The name of Edward Gregson is well known in Salvationist circles as well as in the wider music world, his music receiving performances and being recorded and published regularly. This music is individual and of high worth with an assured technique. It is always a pleasurable task for the musician to handle music with these qualities, whether one is editor, conductor or player. Written in connection with the International Salvation Army Students' Fellowship Conference held in Dalaro, Sweden in 1964, this is a 'festival' rather than processional march. Section C is a tune from the Swedish Tune Book (No. 303 in the 1945 edition), Jag gar till det land dar ovan (I go to that Land above). There is a slight divergence from the tune book version (labelled, by the way, as an English tune); this could well be the manner in which the tune is sung - we are all aware of the way in which congregations modify tunes.

    Estimated delivery 12-14 days
  • £69.95

    Four Etudes (Brass Band - Score and Parts) - Gregson, Edward

    This work was written during August and September 2016. In it, I wanted primarily to explore the elements of timbre, rhythm, texture and colour. The first three ?tudes (or studies) are based on a set of piano pieces I composed in 1982, whilst the last, the longest of the set, was composed specially. My reference point was the Four ?tudes for orchestra of 1928 by Stravinsky, a work I have always admired, and of which the first three also happen to be based on a set of earlier pieces, in his case for string quartet, with the last being a re-arrangement of a work for pianola. I have also borrowed the titles he gave to the individual studies as they seemed to fit the mood of my pieces.However, the exception is the final study, where instead of the exuberant mood of his colourful portrayal of Madrid, mine was influenced by the terrible human tragedy that was unfolding in Aleppo at the time I was writing it, and thus reflects the violence and barbarism of those events; yet towards the end it does offer a glimmer of hope for humanity with a return to the Canticle (Song) of the first study, and concludes quietly with the chords and bells that began the work. The titles of the ?tudes are Canticle, Dance, Excentrique, and Aleppo. Like Stravinsky’s, the set is relatively short, lasting around 8 minutes.The Four ?tudes were commissioned by Black Dyke Band and were written specially for the recording marking the conclusion of my year as Composer-in-Residence. The concert premiere will be given by Black Dyke Band, conducted by the composer, at the RNCM Festival of Brass in January 2017.- Edward Gregson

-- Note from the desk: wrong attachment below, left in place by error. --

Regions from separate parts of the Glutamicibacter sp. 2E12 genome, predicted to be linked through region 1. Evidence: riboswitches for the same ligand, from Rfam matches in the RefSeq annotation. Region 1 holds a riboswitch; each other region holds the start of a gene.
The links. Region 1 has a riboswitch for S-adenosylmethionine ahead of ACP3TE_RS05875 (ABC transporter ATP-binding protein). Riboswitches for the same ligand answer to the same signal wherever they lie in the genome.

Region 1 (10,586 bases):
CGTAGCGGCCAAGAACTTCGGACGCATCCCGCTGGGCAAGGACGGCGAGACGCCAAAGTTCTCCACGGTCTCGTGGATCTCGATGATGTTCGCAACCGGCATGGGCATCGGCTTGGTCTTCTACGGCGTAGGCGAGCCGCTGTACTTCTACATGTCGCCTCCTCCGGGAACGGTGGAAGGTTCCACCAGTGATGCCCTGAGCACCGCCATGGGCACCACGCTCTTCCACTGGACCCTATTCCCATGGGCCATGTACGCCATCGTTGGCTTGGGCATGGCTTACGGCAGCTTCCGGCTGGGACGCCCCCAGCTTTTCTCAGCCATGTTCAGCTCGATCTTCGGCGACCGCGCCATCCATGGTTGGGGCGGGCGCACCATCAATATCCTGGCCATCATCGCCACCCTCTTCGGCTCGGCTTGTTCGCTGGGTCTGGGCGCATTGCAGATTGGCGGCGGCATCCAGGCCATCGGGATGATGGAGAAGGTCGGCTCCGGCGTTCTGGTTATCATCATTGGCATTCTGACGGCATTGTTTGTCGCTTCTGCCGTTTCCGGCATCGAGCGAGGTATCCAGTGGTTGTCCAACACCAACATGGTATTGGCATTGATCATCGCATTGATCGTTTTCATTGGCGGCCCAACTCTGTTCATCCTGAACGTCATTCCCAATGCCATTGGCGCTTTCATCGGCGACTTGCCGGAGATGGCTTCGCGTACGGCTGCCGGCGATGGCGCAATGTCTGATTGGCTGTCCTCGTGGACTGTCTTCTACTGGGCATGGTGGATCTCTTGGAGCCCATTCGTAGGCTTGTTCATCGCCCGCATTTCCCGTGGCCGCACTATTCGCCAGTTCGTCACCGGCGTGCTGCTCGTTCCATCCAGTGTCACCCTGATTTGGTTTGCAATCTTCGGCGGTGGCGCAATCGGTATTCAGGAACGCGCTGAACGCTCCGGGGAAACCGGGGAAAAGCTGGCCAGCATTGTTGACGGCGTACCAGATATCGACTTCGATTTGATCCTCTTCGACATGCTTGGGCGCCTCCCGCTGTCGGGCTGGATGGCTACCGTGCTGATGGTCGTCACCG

Estimated delivery 12-14 days
  • £29.95

    Four Etudes (Brass Band - Score only) - Gregson, Edward

    This work was written during August and September 2016. In it, I wanted primarily to explore the elements of timbre, rhythm, texture and colour. The first three ?tudes (or studies) are based on a set of piano pieces I composed in 1982, whilst the last, the longest of the set, was composed specially. My reference point was the Four ?tudes for orchestra of 1928 by Stravinsky, a work I have always admired, and of which the first three also happen to be based on a set of earlier pieces, in his case for string quartet, with the last being a re-arrangement of a work for pianola. I have also borrowed the titles he gave to the individual studies as they seemed to fit the mood of my pieces.However, the exception is the final study, where instead of the exuberant mood of his colourful portrayal of Madrid, mine was influenced by the terrible human tragedy that was unfolding in Aleppo at the time I was writing it, and thus reflects the violence and barbarism of those events; yet towards the end it does offer a glimmer of hope for humanity with a return to the Canticle (Song) of the first study, and concludes quietly with the chords and bells that began the work. The titles of the ?tudes are Canticle, Dance, Excentrique, and Aleppo. Like Stravinsky’s, the set is relatively short, lasting around 8 minutes.The Four ?tudes were commissioned by Black Dyke Band and were written specially for the recording marking the conclusion of my year as Composer-in-Residence. The concert premiere will be given by Black Dyke Band, conducted by the composer, at the RNCM Festival of Brass in January 2017.- Edward Gregson